Ukraine: EU boosts assistance with emergency logistical hubs and rescEU aid
The Commission continues to work at all levels to channel humanitarian and civil protection support to Ukraine and neighbouring countries. As needs grow exponentially, further assistance will be deployed in Ukraine via the rescEU medical stockpiles based in Germany, Hungary and the Netherlands. The rescEU support includes ventilators, infusion pumps, patient monitors, masks and gowns, ultrasound devices and oxygen concentrators. Furthermore, as announced by President von der Leyen the European Commission has established civil protection logistical hubs in Poland, with others being set up in Romania and Slovakia, to distribute required aid to Ukraine as quick as possible. These hubs will help channel the assistance being delivered from 27 European countries via the via the EU’s Civil Protection Mechanism.
The EU also continues to support neighbouring countries that have already received over one million displaced people from Ukraine. Greece, Austria and Germany have offered masks, disinfectants and bedding, tents, clothing to Slovakia. Also, teams of EU civil protection experts are on their way to Moldova and Poland to assist the authorities. Assistance from the Netherlands, France and Greece was delivered to Moldova on 3 March via the EU Civil Protection Mechanism, while Swedish, Danish, Finish and Croatian assistance is on the way. Commissioner for Crisis Management, Janez Lenarčič, visited Poland on 2 March and Moldova on 3 March to assess the situation.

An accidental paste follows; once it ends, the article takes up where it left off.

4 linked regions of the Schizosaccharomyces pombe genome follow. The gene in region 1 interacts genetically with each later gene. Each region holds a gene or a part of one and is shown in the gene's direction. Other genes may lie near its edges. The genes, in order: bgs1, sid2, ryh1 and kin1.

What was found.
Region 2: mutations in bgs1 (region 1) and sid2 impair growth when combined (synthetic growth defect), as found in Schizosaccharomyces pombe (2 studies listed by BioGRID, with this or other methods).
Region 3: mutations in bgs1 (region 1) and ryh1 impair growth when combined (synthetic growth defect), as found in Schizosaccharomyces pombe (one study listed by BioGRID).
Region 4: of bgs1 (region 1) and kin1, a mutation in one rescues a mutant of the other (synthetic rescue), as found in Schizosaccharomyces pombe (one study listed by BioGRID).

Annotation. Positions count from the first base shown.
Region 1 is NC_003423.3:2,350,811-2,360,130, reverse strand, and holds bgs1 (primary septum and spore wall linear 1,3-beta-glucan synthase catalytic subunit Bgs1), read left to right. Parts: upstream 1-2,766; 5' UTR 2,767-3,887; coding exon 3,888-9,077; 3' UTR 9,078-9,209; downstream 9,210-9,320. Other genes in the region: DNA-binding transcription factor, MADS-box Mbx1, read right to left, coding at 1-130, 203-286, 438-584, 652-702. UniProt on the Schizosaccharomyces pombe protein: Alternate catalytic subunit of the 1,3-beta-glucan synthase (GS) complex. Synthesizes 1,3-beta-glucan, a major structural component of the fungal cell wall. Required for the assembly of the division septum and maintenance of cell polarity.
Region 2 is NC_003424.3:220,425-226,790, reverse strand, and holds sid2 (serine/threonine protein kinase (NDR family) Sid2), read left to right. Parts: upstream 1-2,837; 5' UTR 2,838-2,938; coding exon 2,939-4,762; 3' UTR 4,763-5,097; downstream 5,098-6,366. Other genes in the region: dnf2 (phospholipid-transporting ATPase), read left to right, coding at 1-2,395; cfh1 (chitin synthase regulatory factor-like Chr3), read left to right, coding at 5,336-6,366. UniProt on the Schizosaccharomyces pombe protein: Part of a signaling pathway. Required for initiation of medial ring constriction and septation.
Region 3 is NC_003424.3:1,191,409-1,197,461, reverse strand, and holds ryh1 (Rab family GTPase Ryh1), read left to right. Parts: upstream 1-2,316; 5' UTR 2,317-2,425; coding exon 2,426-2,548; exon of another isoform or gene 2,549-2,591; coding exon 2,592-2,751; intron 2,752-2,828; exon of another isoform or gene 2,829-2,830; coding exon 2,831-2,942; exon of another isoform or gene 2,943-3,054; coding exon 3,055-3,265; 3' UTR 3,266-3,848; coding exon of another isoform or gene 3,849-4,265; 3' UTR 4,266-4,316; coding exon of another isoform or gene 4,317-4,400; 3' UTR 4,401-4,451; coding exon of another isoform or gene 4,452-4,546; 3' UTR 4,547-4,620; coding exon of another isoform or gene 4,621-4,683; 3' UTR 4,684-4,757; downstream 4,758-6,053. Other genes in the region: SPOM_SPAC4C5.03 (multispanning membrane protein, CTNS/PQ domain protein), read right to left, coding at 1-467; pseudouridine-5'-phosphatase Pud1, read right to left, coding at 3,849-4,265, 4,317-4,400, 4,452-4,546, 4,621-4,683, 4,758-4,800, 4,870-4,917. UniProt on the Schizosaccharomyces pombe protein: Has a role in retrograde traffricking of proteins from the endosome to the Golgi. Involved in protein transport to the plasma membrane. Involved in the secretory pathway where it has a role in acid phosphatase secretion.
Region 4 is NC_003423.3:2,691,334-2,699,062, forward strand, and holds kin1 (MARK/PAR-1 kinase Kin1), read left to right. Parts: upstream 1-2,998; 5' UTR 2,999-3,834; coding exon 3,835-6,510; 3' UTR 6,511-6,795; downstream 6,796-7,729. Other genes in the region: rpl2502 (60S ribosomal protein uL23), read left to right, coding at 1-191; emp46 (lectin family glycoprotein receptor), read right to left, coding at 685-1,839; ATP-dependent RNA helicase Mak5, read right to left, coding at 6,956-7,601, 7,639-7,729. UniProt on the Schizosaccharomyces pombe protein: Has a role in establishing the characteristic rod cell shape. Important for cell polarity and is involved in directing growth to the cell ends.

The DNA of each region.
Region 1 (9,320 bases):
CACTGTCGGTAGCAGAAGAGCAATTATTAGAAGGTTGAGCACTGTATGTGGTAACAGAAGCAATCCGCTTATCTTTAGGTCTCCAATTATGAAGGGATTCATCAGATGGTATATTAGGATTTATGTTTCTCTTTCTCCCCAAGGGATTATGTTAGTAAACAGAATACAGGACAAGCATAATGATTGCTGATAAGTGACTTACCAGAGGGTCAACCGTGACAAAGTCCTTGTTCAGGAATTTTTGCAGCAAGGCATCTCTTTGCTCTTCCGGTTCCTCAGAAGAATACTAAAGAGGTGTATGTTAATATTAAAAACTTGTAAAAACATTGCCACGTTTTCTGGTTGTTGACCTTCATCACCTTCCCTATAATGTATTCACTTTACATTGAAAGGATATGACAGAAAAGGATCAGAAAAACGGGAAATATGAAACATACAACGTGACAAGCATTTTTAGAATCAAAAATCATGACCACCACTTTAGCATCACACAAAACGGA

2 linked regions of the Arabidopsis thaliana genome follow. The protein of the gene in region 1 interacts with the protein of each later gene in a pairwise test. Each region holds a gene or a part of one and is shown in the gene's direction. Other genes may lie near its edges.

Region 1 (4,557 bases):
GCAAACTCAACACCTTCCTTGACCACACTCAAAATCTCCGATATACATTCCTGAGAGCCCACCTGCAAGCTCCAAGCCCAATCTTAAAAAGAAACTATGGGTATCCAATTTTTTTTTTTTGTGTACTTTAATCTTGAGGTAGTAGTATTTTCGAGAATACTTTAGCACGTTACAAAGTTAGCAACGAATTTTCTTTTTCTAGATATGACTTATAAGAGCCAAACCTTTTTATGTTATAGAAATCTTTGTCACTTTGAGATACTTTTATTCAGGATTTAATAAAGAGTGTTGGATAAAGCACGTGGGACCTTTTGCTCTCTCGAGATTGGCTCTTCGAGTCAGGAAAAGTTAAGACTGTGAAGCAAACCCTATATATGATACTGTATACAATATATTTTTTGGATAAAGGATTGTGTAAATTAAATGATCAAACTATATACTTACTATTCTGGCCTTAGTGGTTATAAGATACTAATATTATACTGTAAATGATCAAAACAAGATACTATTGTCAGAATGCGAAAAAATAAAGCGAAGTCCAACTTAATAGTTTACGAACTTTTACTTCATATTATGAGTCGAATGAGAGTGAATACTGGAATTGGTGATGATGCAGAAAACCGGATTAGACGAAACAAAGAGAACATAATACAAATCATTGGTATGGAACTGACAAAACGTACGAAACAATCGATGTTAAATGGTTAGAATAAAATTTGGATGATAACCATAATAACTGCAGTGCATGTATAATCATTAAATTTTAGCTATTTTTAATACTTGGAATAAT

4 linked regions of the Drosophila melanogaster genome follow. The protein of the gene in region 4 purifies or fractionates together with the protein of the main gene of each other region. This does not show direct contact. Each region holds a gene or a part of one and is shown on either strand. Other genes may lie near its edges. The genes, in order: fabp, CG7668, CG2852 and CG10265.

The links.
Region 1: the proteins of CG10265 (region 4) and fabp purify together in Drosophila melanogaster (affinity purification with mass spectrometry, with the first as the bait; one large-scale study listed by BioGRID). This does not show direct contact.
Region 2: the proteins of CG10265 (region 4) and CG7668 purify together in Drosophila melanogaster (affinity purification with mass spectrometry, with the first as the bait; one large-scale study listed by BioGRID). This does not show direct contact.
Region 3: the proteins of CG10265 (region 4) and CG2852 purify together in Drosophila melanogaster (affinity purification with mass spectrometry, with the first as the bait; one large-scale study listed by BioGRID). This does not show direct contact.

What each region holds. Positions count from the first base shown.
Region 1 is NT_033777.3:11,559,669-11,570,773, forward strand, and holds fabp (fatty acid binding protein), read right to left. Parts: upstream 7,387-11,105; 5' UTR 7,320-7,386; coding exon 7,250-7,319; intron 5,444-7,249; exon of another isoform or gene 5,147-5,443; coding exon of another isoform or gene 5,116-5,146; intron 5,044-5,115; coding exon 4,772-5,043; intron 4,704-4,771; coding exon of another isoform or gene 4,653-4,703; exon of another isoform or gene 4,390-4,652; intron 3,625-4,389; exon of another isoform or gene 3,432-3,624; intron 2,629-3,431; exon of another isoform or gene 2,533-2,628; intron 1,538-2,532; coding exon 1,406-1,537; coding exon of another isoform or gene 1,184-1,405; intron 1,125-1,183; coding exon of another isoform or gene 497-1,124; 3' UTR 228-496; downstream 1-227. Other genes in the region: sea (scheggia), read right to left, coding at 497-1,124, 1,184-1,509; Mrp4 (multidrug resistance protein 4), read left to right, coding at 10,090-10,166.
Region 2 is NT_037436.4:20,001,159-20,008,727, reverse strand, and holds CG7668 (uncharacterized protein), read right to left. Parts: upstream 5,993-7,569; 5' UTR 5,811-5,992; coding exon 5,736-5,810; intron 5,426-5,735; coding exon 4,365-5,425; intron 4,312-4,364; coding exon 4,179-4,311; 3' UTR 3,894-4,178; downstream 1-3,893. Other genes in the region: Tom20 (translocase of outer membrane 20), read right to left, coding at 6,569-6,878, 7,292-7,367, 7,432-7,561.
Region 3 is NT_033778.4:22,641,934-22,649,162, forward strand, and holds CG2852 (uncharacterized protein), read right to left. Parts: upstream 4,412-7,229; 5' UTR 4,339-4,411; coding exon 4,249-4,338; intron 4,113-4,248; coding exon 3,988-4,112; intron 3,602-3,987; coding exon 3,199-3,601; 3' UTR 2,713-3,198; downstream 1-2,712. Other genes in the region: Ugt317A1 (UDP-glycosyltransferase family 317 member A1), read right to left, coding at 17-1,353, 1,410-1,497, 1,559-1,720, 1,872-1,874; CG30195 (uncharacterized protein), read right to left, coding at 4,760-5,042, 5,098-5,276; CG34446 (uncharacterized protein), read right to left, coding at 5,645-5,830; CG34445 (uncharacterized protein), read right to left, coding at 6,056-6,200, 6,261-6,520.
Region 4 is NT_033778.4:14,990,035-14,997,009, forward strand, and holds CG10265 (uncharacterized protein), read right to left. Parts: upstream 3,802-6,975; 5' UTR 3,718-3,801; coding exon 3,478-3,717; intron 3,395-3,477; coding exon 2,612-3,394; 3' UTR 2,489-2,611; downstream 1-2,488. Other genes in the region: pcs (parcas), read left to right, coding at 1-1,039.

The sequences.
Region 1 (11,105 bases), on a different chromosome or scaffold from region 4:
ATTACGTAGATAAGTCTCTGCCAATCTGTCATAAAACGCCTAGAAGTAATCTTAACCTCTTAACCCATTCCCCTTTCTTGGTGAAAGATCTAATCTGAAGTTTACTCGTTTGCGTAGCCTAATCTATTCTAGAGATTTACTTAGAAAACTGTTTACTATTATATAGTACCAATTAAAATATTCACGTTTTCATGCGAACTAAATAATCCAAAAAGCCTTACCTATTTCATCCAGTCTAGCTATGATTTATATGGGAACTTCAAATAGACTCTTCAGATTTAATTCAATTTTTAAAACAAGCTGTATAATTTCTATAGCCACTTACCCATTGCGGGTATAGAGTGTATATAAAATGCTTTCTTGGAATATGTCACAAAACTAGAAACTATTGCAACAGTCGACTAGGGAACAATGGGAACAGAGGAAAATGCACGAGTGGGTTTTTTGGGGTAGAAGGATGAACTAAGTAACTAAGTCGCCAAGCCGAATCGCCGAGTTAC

Commissioner Lenarčič said: “This illegal and unprovoked Russian aggression against Ukraine is amounting to a humanitarian catastrophe not seen in decades in Europe. Over a million people have already fled to the neighbouring countries receiving unprecedented support. However, considerably more people are still in need of protection inside Ukraine. Humanitarian corridors that ensure the free and safe movement of civilians and delivery of humanitarian aid are among the key prerequisites for addressing the needs of the population in Ukraine, which is the greatest casualty of this war. It is imperative that civilians are protected and humanitarian workers can do their jobs in safety and without impediments, as obliged by international humanitarian law.”